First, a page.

Paul Motian's second late-'70s trio excursion with Charles Brackeen on saxophones substitutes Jean-François Jenny Clark for David Izenson on bass with no drop-off in quality, but definitely one in mood. Tadayuka Naitoh's cover photo -- three blurry figures in black against an amorphous color backdrop (could be bundled-up women waiting at a crossroads) -- is a pretty good visual representation of the introspective, abstract flavor of Le Voyage.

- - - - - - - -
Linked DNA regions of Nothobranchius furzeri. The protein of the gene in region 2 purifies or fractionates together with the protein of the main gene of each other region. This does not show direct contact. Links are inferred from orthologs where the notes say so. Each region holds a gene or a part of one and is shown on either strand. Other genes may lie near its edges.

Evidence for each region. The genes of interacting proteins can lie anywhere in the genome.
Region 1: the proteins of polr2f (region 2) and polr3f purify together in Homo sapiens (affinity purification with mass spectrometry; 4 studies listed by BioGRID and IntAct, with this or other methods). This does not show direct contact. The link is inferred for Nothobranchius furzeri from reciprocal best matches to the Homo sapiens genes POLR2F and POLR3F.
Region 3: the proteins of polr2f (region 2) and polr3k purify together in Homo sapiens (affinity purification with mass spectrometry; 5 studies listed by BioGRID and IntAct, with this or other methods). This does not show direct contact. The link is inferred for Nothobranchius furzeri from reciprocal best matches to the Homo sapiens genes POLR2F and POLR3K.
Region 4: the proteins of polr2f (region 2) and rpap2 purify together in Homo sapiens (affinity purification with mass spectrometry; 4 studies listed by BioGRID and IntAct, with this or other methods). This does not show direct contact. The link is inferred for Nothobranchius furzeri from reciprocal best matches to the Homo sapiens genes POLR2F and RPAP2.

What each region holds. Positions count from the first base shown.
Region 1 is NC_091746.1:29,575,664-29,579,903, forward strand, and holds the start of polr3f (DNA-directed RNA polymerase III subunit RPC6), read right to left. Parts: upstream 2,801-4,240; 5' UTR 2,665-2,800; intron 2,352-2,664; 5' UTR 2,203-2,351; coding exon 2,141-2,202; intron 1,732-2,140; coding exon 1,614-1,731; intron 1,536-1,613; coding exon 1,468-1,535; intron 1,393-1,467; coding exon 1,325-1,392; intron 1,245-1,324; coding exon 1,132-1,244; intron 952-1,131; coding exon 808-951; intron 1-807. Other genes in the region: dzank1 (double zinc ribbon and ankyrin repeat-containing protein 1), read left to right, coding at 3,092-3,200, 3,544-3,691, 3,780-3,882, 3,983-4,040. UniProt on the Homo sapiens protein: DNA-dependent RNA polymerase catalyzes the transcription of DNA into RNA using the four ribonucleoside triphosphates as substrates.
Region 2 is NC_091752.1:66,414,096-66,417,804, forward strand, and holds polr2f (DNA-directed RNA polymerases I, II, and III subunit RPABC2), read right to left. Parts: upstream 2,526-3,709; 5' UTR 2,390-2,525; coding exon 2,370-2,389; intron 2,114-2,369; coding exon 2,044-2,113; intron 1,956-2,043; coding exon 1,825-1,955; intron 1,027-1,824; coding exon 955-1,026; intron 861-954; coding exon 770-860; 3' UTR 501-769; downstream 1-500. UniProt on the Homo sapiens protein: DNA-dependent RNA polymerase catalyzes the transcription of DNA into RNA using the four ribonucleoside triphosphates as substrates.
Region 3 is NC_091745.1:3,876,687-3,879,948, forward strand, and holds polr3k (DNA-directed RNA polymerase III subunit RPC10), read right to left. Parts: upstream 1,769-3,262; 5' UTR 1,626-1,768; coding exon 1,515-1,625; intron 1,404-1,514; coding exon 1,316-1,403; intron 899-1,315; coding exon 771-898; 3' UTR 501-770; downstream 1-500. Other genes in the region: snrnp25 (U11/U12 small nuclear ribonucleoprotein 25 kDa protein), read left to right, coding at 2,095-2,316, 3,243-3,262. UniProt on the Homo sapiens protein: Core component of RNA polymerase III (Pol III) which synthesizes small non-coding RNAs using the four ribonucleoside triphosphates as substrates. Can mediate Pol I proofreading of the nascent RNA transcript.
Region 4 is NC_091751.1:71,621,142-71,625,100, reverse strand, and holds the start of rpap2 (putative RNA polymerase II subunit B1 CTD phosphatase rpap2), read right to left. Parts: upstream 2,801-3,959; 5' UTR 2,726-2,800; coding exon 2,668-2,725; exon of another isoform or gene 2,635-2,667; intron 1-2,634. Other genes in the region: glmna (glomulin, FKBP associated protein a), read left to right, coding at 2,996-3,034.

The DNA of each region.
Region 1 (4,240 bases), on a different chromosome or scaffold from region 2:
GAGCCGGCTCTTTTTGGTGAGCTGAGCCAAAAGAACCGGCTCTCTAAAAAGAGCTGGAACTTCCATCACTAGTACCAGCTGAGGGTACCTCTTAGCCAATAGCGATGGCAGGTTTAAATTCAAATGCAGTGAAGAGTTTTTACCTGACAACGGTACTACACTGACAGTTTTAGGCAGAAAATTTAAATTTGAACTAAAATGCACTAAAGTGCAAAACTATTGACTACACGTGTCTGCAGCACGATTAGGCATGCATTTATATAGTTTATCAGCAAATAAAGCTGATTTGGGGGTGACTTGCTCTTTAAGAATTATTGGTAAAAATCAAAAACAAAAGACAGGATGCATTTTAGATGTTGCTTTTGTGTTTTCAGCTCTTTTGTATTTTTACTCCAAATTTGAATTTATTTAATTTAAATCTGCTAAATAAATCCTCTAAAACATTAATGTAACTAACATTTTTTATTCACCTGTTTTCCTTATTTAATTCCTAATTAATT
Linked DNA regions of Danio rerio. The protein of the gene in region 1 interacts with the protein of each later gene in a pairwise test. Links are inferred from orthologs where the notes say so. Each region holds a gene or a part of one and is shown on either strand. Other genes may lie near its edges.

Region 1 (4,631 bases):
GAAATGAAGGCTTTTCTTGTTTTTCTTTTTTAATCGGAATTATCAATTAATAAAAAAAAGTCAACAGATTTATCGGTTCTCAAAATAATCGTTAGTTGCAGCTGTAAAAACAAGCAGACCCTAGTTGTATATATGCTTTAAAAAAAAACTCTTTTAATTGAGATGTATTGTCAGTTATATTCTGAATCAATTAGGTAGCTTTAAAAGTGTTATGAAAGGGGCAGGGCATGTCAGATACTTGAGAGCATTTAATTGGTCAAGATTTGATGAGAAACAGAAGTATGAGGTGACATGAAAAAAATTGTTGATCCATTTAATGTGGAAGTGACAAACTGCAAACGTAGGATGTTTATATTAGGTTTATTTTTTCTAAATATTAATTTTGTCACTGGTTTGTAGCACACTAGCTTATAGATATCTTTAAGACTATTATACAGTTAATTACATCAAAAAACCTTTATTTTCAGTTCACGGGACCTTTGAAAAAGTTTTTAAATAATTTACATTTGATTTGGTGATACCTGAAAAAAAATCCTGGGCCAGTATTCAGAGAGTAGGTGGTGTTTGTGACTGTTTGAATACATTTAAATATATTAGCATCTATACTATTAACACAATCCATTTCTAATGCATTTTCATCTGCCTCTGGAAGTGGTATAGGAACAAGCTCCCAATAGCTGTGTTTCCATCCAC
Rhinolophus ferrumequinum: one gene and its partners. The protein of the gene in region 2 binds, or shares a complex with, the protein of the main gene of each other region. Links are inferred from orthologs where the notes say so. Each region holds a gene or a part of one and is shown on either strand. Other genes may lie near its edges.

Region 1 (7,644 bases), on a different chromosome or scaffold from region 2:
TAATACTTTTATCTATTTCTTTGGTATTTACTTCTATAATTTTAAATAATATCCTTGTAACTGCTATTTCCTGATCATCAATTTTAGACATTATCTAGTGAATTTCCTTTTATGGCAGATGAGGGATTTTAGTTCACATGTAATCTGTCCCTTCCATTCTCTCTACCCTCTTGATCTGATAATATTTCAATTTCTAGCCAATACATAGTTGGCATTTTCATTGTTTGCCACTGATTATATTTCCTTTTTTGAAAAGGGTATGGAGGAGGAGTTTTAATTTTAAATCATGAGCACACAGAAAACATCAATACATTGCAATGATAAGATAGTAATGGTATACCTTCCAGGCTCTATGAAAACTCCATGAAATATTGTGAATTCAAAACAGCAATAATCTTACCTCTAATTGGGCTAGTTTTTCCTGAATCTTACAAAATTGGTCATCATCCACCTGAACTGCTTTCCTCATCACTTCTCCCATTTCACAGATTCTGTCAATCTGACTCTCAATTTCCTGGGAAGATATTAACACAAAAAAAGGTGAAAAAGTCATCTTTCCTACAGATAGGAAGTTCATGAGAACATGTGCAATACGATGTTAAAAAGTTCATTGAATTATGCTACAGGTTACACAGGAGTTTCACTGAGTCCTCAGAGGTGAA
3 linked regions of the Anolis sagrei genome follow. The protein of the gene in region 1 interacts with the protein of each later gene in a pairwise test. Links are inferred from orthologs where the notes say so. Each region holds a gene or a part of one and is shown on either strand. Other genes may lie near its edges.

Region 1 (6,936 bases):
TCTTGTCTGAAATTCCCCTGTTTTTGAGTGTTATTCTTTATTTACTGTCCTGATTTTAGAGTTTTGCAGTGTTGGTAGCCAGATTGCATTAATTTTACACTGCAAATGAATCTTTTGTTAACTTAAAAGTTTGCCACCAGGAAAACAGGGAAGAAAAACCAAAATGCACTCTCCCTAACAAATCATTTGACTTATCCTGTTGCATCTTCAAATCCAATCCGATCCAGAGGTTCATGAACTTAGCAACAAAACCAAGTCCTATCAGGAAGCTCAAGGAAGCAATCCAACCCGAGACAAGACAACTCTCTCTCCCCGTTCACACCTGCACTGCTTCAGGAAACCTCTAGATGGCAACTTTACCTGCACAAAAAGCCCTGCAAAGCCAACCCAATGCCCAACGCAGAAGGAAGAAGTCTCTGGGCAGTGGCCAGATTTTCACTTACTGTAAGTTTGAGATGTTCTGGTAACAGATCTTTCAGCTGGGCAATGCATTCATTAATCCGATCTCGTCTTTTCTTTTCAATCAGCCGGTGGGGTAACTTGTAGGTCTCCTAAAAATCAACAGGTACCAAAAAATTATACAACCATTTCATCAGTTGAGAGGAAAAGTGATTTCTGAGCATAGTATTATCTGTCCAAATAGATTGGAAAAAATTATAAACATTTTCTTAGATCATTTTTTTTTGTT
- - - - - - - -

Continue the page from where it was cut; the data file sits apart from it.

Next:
"Folk Song for Rosie" opens muted with Brackeen's moody, bluesy soprano and a notably spare, melancholy bass solo from Jenny-Clark before "Abacus" embarks on an angular, obtuse melody. "Cabala/Drum Music" starts mournfully with an arco bass solo before launching into a drum solo, but Motian is actually less a drummer than a percussionist on "Le Voyage." Throughout the disc, he works mostly from the cymbals and clicking percussion effects -- the drums themselves are more commonly used in flurries of rhythmic commentary, implying the beat more than laying down a swinging foundation. "The Sunflower" opens with another bass-drum dialogue before Brackeen's melody launches into serious interval leaps and spiraling, vaguely Albert Ayler-esque lines that suggest where he'd end up on his string of exceptional Silkheart albums ten years later. The closing title track finds him back on soprano, in ethereal float mode over the interplay of Clark's twisting lines and Motian's bursts that launch more intense improvisations. Le Voyage is a very reflective, ruminative disc bordering on chamber jazz and marked by that distinctive ECM sound, clean but very distant. It's top-quality music, but look to Dance for more liveliness and ebullience in this phase of Paul Motian's career.